Tree owner's liability for damage caused by roots

Tree owner's liability for damage caused by roots

Postby JohnP1950 » Sun Sep 20, 2015 5:27 pm

Another house, another problem. My partner and I moved into our house just ten weeks ago. It has a long garden and at the end we have a row of leylandii trees (about 25 feet tall) which were planted by the previous owners of our house.

Unfortunately, they planted them within 6 inches of the boundary fence which, in turn, is less than 2 feet away from my neighbour's garage. In other words, the edge of the tree trunk is just 2.5 feet my neighbour's wall.

We had plans to cut down the leylandii, but so far we haven't had time to get it all organised.

Then on Thursday last my neighbour came round to tell us that he had discovered cracks in his garage wall and floor caused by our trees. He invited us round to look and it seems pretty clear that it is our tree roots to blame. He had excavated a trench between one of our trees and his garage wall and there's a large tangle of thickish roots going under his foundations just where the main crack is.

I fear that the cost of repairing this is going to fall to us, even though we didn't plant the trees. It seems a little unfair (or unlucky) as we have only just moved in and we had no idea the damage was going to occur.

Additionally, I don't know whether all of the damage occurred since we have been here - he says it has, and that the cracks appeared very quickly last week.

The neighbour's foundations don't seem very deep. I think the construction of his garage was a bit shoddy, so shouldn't he be taking some of the responibility here? Trees and roots are a fact of life in a garden environment so surely he should have built his garage to withstand roots. Apparently our trees were planted about 5 years before he built his garage, so it's not like he didn't know there would be roots.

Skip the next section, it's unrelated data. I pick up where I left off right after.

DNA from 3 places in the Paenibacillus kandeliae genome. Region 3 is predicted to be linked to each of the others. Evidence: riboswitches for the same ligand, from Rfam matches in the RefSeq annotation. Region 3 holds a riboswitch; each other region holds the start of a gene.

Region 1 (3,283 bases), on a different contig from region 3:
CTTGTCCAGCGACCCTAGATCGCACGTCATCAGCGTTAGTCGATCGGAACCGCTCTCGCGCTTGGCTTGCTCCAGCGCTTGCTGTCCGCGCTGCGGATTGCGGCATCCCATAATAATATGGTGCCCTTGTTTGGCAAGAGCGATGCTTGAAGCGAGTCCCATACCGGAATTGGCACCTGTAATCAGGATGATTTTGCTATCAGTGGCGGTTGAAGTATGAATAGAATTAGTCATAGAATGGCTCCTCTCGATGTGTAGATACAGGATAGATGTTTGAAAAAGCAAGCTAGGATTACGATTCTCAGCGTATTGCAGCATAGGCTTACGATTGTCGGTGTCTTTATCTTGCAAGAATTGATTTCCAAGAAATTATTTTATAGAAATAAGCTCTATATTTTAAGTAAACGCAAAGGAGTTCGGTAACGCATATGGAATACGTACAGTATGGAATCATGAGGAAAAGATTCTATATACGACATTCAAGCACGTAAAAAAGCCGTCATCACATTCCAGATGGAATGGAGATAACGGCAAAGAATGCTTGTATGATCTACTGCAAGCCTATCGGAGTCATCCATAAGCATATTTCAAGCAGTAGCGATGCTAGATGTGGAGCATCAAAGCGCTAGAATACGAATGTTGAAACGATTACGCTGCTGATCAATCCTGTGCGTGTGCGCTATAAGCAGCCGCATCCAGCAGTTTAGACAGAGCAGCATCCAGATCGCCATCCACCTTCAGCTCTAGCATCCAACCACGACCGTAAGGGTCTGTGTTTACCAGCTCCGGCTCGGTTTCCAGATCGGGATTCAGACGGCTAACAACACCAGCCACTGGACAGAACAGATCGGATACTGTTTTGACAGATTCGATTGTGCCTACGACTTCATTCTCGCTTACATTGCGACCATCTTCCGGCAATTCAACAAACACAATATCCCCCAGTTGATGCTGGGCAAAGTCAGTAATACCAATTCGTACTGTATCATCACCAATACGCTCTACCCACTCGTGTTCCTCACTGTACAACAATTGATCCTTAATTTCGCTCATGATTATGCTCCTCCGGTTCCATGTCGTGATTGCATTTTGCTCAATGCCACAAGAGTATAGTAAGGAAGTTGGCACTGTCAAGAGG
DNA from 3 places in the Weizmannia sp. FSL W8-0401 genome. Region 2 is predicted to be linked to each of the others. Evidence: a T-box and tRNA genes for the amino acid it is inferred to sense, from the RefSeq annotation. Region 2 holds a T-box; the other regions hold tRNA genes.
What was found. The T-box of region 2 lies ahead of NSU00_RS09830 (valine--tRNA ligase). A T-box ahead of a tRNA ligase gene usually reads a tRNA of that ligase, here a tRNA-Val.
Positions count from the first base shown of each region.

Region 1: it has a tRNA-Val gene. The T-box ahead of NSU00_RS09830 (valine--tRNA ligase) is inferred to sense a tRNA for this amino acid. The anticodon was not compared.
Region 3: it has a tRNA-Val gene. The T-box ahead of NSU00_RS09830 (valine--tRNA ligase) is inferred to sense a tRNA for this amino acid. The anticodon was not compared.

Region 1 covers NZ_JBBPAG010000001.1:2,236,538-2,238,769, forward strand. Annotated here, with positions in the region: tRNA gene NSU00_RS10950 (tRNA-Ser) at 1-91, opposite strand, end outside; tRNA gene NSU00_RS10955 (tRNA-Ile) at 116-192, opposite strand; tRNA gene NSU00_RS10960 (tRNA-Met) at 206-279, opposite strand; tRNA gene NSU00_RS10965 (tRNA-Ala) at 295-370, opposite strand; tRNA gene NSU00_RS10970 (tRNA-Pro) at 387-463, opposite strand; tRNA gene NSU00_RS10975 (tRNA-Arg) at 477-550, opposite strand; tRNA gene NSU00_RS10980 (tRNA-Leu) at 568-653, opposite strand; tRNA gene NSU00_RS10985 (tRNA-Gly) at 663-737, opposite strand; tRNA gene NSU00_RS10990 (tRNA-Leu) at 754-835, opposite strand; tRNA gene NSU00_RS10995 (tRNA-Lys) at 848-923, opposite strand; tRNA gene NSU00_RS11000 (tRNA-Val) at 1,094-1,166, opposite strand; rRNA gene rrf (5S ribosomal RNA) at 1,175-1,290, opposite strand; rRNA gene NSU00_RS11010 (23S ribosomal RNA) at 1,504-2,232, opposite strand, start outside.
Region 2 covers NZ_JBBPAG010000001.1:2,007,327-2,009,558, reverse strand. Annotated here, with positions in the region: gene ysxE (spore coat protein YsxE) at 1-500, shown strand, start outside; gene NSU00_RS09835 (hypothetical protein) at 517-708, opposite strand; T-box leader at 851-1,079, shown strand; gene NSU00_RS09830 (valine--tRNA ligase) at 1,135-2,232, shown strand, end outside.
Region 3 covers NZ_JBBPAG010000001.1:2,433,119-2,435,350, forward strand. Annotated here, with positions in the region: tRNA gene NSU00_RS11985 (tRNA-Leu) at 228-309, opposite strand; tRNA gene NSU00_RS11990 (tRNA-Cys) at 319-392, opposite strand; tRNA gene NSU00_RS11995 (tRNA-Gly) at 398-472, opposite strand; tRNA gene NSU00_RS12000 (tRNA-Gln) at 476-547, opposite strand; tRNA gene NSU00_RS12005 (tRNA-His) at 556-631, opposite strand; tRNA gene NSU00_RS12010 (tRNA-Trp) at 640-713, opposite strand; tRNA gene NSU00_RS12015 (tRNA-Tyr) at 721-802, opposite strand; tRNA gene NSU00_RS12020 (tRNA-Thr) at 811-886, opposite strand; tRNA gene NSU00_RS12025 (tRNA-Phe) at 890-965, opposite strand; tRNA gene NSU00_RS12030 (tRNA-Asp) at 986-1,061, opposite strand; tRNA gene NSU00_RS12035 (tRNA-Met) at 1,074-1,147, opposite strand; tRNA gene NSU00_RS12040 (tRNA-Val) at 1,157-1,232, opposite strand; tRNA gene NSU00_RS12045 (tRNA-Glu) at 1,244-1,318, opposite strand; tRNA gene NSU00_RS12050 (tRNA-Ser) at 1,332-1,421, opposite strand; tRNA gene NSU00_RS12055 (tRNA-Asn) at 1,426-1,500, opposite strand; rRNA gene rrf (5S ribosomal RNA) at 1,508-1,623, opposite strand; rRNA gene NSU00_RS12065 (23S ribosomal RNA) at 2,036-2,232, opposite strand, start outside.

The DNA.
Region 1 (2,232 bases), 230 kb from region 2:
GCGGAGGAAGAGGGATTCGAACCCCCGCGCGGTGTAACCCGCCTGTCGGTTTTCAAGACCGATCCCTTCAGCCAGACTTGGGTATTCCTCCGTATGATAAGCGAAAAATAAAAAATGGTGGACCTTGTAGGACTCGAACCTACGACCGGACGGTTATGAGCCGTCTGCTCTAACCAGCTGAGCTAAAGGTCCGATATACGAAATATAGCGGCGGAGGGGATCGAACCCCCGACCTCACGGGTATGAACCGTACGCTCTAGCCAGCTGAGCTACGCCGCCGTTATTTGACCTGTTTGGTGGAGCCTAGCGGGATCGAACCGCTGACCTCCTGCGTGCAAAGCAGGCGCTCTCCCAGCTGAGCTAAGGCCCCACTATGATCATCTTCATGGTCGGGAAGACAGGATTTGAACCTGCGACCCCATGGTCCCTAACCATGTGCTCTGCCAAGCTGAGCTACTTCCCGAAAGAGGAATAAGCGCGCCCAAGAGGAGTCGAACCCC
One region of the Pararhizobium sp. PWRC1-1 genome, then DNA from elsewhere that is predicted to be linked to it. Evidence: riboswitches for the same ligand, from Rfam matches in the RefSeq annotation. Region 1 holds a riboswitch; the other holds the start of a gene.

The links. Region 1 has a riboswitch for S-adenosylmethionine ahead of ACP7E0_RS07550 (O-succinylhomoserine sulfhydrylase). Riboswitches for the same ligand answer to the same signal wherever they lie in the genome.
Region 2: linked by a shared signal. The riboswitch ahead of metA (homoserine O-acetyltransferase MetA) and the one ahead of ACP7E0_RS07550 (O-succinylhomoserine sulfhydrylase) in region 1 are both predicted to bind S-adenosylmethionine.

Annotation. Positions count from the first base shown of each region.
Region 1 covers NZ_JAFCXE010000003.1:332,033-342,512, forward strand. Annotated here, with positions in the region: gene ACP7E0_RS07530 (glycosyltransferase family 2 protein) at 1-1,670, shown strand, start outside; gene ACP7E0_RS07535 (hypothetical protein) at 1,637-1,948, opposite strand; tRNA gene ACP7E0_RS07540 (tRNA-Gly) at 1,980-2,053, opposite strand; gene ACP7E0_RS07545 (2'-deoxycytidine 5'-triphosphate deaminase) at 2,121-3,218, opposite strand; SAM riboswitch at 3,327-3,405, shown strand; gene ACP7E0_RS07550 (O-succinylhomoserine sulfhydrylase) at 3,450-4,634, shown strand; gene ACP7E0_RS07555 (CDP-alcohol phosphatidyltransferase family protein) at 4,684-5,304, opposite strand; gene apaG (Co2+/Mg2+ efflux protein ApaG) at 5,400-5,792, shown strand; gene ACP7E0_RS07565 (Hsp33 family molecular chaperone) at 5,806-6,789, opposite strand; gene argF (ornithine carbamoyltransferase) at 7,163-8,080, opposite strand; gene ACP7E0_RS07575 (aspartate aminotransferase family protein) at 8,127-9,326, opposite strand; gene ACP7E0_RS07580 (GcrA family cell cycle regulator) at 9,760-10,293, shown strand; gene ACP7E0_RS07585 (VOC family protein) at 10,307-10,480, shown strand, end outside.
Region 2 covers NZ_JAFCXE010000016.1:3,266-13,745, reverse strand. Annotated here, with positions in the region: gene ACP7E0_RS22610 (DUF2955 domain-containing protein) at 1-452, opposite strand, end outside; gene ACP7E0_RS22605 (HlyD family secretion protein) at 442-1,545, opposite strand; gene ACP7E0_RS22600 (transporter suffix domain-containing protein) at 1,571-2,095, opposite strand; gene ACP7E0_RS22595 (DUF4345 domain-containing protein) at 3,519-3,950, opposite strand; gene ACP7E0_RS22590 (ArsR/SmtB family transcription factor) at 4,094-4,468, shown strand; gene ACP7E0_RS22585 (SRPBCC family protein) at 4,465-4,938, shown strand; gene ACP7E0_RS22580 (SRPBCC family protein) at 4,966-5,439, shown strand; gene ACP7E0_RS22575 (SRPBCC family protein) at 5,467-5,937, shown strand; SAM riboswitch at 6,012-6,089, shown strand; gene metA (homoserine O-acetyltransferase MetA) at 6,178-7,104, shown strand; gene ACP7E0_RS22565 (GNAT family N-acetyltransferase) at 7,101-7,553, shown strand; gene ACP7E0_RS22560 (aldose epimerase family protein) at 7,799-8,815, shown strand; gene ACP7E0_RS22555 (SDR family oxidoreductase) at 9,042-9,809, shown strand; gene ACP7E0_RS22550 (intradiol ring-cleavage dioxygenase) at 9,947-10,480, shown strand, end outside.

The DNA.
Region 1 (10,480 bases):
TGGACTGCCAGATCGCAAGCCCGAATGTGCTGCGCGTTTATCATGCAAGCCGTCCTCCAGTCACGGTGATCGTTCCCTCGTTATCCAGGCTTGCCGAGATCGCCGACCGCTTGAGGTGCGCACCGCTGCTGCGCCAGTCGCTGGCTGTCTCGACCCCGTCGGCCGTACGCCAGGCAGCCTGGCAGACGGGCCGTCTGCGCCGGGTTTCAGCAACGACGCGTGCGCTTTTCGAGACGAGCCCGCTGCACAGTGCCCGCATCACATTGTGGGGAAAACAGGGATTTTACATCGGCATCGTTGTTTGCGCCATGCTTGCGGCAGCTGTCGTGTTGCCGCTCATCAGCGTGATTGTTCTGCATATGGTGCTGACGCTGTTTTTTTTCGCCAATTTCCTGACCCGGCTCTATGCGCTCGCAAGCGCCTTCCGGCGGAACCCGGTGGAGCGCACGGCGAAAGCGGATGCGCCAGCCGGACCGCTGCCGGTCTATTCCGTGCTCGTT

Do we have to pay for all of the repairs? Surely his house insurance should cover his repairs. Ours doesn't cover garden-related damage.

He also says the roots from our other trees are causing a nuisance in his lawn and he wants us to pay to have them all dug up and his lawn re-laid. Surely we are not liable for that as well? I've been on the other side of a leylandii dispute in the past, and there was nothing we could do about it. This all seems very unfair.

Please can somebody offer advice?
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Re: Tree owner's liability for damage caused by roots

Postby arborlad » Sun Sep 20, 2015 5:43 pm

JohnP1950 wrote:Additionally, I don't know whether all of the damage occurred since we have been here - he says it has, and that the cracks appeared very quickly last week.



I sense a terminological inexactitude from someone!
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Re: Tree owner's liability for damage caused by roots

Postby JohnP1950 » Sun Sep 20, 2015 5:49 pm

Thanks for the replay arborlad. So you think he's lying? If the cracks had appeared when our predecessor was here, I wonder why the neighbour didn't take it up with him. From what I can make out, they weren't on very good terms, and our neighbour seems the sort of chap to relish a good 'fight'. So far, he's been fairly polite and friendly with us though.

Our vendor made no mention of any dispute to our solicitor when we purchased.
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Re: Tree owner's liability for damage caused by roots

Postby mr sheen » Thu Sep 24, 2015 6:02 pm

Ooh...a buyer beware scenario. Leylandii planted by previous owner have now become your responsibility.
When buying property nowadays the survey often highlights potential issues with trees and leylandii planted near a border are such an issue. Often mortgage providers will point out the issue and may restrict mortgages in some cases.